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Posted 21 November 08

 

EU Recognises Bee Threat

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Plight of bees threatens food production say MEPs

Immediate action is required to tackle the drastic decline in bee colonies throughout and the rest of the world, say MEPs. The decline in the number of bees poses a threat not just to honey production but to the pollination of plants and hence to food production. Parliament adopted a resolution on Thursday pressing the Commission to take action.

The resolution, adopted by 485 votes in favour to 13 votes against with 5 abstentions, calls on the Commission to use the CA Health Check to put in lace measures encouraging the creation of ecological recovery zones in arts of fields that are difficult to cultivate.

Extensive research needed

MEPs call on the Commission to immediately step up further research into the parasites and diseases as well as other potential causes such as erosion of genetic diversity and cultivation of genetically modified crops decimating the bee population, while making additional budgetary resources available for this research.

Research is also needed to establish whether there is a link between the use of pesticides, such as thiamethoxam, imidacloprid, clothianidin and fipronil, on bee mortality, say MEPs.

Finance package for beekeepers in difficulty

Parliament urges the Commission to propose a financial aid mechanism should also be provided for beekeepers in difficulty, and ask that Member States bring forward "immediate support" for the beekeeping sector.

Action on imported apiculture products

In response to apiculture products imported into the EU, MEPs consider that action should be taken to tackle unfair competition from products originating in third countries and that imported honey should be analysed to detect the possible presence of American foulbrood bacteria, a disease that affects honey bees.

Future legislation on bees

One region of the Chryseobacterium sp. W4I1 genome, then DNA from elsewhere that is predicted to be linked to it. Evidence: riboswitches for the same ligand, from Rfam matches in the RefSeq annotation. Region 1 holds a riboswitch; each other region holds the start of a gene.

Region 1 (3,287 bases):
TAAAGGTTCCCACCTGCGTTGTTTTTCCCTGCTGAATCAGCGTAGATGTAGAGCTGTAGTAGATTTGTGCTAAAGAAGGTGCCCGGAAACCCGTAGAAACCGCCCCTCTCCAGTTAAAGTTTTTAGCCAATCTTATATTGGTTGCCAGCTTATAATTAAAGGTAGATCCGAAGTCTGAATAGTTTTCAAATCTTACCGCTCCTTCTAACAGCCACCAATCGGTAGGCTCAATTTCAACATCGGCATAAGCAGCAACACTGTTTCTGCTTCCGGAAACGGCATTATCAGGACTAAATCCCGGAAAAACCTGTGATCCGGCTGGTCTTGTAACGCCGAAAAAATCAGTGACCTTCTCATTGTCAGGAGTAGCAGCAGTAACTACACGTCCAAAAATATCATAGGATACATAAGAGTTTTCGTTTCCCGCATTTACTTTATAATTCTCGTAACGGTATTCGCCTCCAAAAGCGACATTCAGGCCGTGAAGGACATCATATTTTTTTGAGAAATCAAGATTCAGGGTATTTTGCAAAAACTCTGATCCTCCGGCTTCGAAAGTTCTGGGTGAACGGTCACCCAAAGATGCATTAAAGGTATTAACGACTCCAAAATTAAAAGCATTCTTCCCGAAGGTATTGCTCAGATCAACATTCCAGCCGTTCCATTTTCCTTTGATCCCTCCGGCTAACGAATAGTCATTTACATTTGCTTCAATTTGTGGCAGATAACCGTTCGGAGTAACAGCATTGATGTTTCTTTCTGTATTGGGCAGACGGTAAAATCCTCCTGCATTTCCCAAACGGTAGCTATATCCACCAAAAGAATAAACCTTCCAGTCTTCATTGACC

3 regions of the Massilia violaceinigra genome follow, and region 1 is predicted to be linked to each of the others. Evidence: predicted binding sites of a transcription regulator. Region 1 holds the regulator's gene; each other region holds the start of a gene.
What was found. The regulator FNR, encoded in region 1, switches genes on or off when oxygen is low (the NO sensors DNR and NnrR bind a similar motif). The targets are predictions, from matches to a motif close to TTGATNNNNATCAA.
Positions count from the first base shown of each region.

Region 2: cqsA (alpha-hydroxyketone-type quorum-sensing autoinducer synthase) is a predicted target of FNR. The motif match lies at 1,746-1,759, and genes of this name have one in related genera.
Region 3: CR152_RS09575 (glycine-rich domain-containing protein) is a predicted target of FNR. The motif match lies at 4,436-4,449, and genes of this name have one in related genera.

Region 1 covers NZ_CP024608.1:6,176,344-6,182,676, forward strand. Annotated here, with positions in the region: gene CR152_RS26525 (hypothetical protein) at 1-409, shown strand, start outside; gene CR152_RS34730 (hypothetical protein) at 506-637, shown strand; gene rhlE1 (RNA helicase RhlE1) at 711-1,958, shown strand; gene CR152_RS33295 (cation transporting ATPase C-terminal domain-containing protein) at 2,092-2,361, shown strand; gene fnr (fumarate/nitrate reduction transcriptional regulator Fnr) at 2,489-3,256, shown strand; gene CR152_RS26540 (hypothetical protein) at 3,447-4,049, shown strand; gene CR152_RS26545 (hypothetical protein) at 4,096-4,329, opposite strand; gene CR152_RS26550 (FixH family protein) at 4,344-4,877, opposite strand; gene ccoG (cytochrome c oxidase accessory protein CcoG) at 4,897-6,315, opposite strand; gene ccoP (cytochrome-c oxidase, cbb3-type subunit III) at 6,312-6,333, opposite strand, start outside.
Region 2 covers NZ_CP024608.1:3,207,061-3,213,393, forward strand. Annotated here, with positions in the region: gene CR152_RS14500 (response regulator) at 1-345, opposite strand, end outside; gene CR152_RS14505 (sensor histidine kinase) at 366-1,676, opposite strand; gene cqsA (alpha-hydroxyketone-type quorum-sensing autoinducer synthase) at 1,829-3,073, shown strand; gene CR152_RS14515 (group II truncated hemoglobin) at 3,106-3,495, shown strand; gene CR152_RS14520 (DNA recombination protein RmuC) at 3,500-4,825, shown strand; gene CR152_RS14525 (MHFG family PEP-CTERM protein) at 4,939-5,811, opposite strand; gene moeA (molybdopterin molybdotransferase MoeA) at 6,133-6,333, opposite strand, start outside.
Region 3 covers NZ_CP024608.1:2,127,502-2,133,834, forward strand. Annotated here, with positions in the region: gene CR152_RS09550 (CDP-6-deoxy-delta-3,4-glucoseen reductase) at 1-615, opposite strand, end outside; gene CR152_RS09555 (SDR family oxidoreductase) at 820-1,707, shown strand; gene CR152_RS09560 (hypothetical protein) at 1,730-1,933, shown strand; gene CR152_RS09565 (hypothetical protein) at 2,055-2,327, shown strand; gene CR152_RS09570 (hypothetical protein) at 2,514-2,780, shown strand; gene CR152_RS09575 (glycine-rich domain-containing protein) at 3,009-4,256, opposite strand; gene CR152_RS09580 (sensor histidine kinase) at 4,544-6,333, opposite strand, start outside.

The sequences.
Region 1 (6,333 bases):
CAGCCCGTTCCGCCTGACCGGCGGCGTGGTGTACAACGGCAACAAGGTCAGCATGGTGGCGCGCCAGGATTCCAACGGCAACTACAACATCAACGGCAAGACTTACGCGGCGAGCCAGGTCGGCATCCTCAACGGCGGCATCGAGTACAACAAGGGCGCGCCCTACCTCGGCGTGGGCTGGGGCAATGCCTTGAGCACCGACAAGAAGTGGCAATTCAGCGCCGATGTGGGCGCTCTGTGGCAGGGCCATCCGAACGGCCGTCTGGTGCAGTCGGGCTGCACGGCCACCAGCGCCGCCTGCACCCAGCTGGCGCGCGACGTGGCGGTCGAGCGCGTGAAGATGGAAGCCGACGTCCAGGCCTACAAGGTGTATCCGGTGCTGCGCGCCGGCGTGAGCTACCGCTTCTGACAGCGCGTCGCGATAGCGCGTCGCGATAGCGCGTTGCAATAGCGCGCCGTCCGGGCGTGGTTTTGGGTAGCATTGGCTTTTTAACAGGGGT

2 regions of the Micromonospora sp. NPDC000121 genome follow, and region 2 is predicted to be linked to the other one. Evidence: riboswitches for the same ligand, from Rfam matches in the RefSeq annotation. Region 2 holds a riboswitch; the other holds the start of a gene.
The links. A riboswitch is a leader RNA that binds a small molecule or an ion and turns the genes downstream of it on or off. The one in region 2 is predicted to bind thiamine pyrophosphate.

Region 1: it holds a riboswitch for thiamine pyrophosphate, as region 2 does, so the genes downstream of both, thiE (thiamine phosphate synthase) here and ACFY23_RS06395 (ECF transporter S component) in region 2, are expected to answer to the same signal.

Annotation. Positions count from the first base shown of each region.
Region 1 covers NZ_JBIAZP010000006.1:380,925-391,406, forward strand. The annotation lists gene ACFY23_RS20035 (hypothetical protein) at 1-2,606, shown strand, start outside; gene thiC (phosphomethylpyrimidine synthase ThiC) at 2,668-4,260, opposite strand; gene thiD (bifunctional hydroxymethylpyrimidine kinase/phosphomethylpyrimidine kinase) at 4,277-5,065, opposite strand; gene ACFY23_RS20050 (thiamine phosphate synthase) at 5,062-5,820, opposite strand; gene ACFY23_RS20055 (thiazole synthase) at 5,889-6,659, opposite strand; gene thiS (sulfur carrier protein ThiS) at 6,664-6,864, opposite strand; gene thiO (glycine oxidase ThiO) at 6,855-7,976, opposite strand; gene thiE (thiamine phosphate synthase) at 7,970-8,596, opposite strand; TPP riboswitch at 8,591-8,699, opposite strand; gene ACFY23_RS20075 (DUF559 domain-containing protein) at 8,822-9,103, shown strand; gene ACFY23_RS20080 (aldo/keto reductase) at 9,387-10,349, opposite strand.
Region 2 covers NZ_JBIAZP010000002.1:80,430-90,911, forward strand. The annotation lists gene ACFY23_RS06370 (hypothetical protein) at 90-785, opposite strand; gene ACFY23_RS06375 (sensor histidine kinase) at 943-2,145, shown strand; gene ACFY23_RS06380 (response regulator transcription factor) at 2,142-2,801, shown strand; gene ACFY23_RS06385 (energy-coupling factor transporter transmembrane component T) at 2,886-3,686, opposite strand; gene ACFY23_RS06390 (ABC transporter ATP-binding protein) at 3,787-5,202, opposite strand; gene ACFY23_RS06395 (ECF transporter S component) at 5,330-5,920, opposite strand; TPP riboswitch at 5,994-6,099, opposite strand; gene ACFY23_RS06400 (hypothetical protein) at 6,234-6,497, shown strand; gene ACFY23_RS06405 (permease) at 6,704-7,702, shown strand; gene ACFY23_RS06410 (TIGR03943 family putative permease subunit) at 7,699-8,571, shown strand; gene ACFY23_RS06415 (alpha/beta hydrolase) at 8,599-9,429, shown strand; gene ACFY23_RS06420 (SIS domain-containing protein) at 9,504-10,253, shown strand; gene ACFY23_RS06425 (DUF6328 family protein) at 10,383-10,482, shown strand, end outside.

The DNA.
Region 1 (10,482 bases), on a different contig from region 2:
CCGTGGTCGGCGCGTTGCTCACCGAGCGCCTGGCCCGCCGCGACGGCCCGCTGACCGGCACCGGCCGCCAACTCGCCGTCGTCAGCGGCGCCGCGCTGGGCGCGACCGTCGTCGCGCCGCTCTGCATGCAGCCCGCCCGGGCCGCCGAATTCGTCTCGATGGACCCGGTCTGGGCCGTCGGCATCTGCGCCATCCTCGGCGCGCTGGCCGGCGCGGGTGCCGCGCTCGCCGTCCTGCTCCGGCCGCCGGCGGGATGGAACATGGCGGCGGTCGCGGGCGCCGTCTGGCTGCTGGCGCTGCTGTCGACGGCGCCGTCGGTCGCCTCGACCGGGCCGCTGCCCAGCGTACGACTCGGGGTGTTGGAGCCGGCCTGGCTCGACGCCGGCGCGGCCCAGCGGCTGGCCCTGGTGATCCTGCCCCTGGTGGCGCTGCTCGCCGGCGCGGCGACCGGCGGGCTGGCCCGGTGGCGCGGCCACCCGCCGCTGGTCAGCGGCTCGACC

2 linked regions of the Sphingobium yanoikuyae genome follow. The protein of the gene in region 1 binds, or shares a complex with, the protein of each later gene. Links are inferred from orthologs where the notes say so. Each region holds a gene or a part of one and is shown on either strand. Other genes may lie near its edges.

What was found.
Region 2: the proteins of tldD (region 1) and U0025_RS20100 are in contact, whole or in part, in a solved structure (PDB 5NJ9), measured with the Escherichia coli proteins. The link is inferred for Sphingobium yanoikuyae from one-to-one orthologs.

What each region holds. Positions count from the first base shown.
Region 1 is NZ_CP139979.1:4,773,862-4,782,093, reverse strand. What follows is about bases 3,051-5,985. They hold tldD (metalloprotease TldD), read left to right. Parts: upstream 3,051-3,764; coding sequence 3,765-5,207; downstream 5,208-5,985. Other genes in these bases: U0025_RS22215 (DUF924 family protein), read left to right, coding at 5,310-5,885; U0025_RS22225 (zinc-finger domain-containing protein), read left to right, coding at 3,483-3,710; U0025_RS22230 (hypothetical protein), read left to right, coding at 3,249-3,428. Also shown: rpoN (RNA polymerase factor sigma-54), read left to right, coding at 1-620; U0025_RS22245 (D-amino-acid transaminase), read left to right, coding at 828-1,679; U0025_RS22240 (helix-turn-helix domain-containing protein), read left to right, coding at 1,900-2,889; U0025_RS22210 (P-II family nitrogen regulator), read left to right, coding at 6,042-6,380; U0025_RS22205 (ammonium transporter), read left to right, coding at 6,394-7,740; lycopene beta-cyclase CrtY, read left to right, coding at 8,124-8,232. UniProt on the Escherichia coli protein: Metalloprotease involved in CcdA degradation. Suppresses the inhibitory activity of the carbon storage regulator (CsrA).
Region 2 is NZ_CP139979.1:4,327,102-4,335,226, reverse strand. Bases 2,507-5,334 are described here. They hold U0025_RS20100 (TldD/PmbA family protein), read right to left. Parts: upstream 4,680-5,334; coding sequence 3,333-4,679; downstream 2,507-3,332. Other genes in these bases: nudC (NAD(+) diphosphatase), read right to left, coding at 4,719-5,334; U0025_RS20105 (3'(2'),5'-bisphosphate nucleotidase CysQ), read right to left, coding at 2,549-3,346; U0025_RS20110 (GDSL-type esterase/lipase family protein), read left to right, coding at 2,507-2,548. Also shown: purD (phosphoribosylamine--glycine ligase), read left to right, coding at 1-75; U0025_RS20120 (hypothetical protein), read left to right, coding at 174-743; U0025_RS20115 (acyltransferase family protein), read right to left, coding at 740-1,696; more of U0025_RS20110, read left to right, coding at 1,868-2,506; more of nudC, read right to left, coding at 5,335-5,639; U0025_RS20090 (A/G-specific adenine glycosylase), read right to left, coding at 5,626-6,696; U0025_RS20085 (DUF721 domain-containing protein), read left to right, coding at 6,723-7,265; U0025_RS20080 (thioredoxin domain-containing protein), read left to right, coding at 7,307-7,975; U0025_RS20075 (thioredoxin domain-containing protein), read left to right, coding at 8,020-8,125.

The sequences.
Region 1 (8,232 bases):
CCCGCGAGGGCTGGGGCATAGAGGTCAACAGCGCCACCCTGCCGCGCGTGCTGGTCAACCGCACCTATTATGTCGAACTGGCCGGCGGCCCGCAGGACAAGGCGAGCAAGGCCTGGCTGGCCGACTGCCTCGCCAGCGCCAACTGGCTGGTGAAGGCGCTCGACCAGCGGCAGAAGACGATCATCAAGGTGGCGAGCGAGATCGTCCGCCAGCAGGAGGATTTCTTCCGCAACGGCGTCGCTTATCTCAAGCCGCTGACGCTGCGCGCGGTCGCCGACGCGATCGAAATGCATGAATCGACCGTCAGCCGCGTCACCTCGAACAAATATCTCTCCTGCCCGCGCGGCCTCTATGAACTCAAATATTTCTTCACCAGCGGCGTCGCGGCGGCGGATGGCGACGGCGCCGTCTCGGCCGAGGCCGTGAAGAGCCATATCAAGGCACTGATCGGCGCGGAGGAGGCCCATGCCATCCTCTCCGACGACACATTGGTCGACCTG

The House calls on the Commission and the Council to give due consideration to the health of bees, the possibilities for marketing bee products and the economic impact on the beekeeping sector in all discussions and future legislative steps concerning the cultivation of genetically modified crops in the European Union.

Worrying facts

A report in National Geographic published a few years ago stated that bee numbers had dropped by u to 50%. Three quarters of food production (76%) is dependent on bees and 84% of vegetables grown in Europe depend on pollination.

The threat to bees comes partly from the use of modified and treated seed, which has led to a reduction in pollen and nectar, and partly from the reduction in agricultural set-aside land.

This message brought to you by Bee Culture, The Magazine Of American Beekeeping www.BeeCulture.com

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European Parliament will strengthen their efforts on behalf of bees:

If bees disappear, then the future of all farm crops, and market garden crops, in severe jeopardy as food crops will not be pollinated! This was the reasoning behind a question, and answer session in the European Parliament on 19 November 2008. The Chairman of the EU Parliaments Agricultural Committee Neil Parish (MEP UK) started the discussions by outlining the actual problems facing European Beekeepers. The European Parliament has instructed the EU Commission to dramatically increase financing of research in the area, and into the reason for the death of bees. The European Parliament also decided that it was necessary to give financial support to the beekeepers hit by the disaster. They also decided that it was necessary to mark honey being sold with the country of origin, and that competition for the sale of honey from countries outside of the EU should be prevented.